In truth, neutrality does not and cannot exist in the academic study of religion. Even a pluralistic approach is not neutral for those who don’t think that anything but their religion should be taught.

Science certainly is not neutral toward religious beliefs. Despite the complaints of creationists, college science departments have very little problem teaching evolution as a fact. Evolution certainly undermines Christian literalistic understandings of Genesis, but those understandings are either held not to be suitable understandings of Christianity, or they have so little power that they can be ignored.

Nor do universities have a problem teaching a heliocentric model of solar system even if a few constituents still think it undermines their religious belief. Heliocentrism is held to be so obvious that a religious understanding may be excluded as legitimate. The firm results of empirico-rationalist science are held to take precedence over offending religious beliefs.

The same should apply to creationism. It should be refuted out of existence in our society just as academics have sought to do with the idea of the demonic origin of illnesses or the claim that astrology works.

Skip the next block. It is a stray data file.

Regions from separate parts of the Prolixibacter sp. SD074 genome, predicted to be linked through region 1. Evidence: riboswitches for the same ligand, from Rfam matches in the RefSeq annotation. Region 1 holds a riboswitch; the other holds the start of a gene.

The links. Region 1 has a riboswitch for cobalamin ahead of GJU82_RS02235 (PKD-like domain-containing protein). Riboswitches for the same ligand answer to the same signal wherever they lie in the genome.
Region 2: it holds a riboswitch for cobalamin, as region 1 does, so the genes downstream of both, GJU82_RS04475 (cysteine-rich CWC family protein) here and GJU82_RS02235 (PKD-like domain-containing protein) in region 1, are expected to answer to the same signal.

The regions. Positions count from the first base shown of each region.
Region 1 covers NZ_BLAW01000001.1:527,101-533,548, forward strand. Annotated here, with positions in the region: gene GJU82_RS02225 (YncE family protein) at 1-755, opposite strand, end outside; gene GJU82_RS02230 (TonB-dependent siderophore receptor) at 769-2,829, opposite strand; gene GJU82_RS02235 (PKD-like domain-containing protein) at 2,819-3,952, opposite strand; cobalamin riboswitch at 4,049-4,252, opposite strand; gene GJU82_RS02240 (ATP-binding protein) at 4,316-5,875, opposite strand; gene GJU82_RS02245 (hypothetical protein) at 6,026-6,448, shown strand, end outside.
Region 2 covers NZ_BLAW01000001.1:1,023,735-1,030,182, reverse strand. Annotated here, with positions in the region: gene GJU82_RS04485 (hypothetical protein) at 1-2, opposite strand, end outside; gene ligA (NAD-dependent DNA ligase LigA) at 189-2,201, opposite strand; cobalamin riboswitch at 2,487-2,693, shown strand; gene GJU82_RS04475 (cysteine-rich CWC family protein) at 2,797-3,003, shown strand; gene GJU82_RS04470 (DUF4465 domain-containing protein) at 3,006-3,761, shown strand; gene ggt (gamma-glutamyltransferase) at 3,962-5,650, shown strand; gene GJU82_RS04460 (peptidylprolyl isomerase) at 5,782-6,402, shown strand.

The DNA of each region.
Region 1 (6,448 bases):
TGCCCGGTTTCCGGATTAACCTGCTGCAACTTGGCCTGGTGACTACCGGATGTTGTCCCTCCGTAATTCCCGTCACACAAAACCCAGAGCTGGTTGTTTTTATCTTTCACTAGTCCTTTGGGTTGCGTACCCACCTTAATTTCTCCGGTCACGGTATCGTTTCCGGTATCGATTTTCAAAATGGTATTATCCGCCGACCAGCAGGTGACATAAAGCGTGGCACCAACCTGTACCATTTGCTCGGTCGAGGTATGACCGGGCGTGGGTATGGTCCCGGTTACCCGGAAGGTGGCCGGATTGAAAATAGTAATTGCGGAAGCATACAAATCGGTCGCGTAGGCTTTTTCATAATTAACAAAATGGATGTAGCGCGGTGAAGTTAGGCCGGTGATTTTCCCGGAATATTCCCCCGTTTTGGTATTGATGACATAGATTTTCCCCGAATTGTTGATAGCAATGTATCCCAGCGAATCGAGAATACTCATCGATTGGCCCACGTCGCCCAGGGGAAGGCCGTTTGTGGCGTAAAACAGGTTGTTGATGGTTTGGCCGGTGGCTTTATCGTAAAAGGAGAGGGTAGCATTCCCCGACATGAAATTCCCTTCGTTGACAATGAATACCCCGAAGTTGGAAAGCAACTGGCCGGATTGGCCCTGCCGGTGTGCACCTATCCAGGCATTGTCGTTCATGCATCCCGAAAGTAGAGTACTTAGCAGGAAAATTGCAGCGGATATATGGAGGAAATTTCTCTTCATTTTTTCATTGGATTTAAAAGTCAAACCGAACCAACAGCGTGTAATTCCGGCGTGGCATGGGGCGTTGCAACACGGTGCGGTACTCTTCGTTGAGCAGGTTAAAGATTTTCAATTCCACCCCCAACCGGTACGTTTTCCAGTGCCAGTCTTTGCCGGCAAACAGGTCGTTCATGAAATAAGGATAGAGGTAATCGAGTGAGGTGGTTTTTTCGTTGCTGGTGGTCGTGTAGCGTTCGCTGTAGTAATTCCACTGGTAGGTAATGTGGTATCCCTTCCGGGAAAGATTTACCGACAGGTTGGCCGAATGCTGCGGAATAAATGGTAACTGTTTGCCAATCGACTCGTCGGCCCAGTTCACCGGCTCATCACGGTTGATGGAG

The belief that the origins and future of our world are scientifically represented in the Bible has enormous implications for how we deal with everything from climate change to the practical medical applications of evolutionary biology. Biblical scholars are the best equipped experts to lead the fight on creationism, alongside their colleagues in the natural sciences. Scholarly activism acknowledges that beliefs have consequences. It is, therefore, a moral duty to share the results of biblical scholarship about the Bible’s view of creation and cosmology within the broader society. One can think of it as outreach or a service to public education.